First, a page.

By Anna Ribas, on 01 April 2021
A briefing is an essential tool in the day-to-day work of marketing and advertising professionals. Working without a briefing or with a low-quality briefing is a recipe for disaster. But what exactly does this document consist of?
What is a Briefing?
A briefing or brief is a document that serves as a communication tool between a company and its marketing suppliers. In it, the company must explain what it is seeking to achieve with a specific project, for what purpose, in what time frame, and with what means.
A good briefing should have these characteristics:
Follow a logical order, from the most general to the most specific.
Include enough information to allow the agency to target your campaign but present it in a concise manner.
Make it easily understandable to all team members by avoiding technicalities specific to the company's sector.
Make it very clear what you want to achieve. One way to do this is by using SMART goals (specific, measurable, achievable, relevant and with deadlines).
There are, of course, different types of briefings:
Business briefing: this document focuses on the current and past situation of the company and the business objectives to be achieved.
Marketing briefing: aimed at summarizing information about a specific marketing action to be implemented.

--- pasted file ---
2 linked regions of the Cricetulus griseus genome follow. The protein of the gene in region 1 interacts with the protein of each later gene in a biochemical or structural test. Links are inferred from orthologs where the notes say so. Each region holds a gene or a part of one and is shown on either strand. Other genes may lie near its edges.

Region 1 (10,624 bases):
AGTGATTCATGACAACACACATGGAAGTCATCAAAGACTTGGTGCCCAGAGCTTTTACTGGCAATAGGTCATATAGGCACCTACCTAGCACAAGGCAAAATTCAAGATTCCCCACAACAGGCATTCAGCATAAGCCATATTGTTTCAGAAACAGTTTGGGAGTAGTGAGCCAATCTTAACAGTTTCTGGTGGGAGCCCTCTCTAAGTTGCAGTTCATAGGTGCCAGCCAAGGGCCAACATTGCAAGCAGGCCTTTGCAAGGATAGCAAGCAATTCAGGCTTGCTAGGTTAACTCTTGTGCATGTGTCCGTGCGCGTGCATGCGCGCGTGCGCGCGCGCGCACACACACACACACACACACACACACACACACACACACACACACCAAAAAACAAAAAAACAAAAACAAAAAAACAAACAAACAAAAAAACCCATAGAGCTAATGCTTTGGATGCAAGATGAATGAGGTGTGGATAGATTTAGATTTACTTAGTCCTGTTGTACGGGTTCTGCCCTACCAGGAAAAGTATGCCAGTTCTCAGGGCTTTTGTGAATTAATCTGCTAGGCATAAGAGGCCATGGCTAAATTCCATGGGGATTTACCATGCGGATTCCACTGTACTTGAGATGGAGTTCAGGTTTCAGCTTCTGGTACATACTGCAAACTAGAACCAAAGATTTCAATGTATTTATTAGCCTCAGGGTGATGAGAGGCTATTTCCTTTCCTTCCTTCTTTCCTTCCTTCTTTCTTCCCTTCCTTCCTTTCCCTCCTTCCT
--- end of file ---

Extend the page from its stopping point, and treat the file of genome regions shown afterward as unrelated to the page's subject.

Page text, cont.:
Advertising briefing: this type of briefing includes the details necessary to launch an advertising campaign.
Creative briefing: generally designed from the advertising briefing, it includes details about the graphic design and visuals. For example, style guides or delivery formats.
What Elements Should a Briefing Contain?
The information in a briefing will of course vary depending on the type of briefing. In general, these are the elements that you should include:
Objectives: what is the campaign or project seeking to achieve? Ideally, these objectives should be defined through a series of KPIs or key performance indicators.
Target audience: who is your audience? This element is essential to determine the type of action, the tone of communication, and the channels you will use.
Company description: if this is the first contact between the company and the agency, it is essential to include a section explaining the company's products and services as well as its values and history.
Project requirements: what are the characteristics of the project you are launching? This section can vary a lot because at times we will find very open briefings and at times the action is already well defined. For example "design an interactive website that takes advantage of the resources created in previous campaigns".
Restrictions: in some sectors, for example the health sector, public communication campaigns must comply with a series of legal requirements. It is therefore very important to include this information in the briefing so that the agency can take it into account.
Project budget: it is important for you and your client to agree to this in writing.
Deadlines: it is also crucial to define deadlines for all the deliverables. This way, everyone involved knows what to expect and when to expect it.
By better understanding what a briefing is and what elements you need to include when creating one, you are already on your way to making a well organized, cohesive project. This in turn will ensure that you and your client are aligned in your goals and therefore will yield the results that you are both looking for.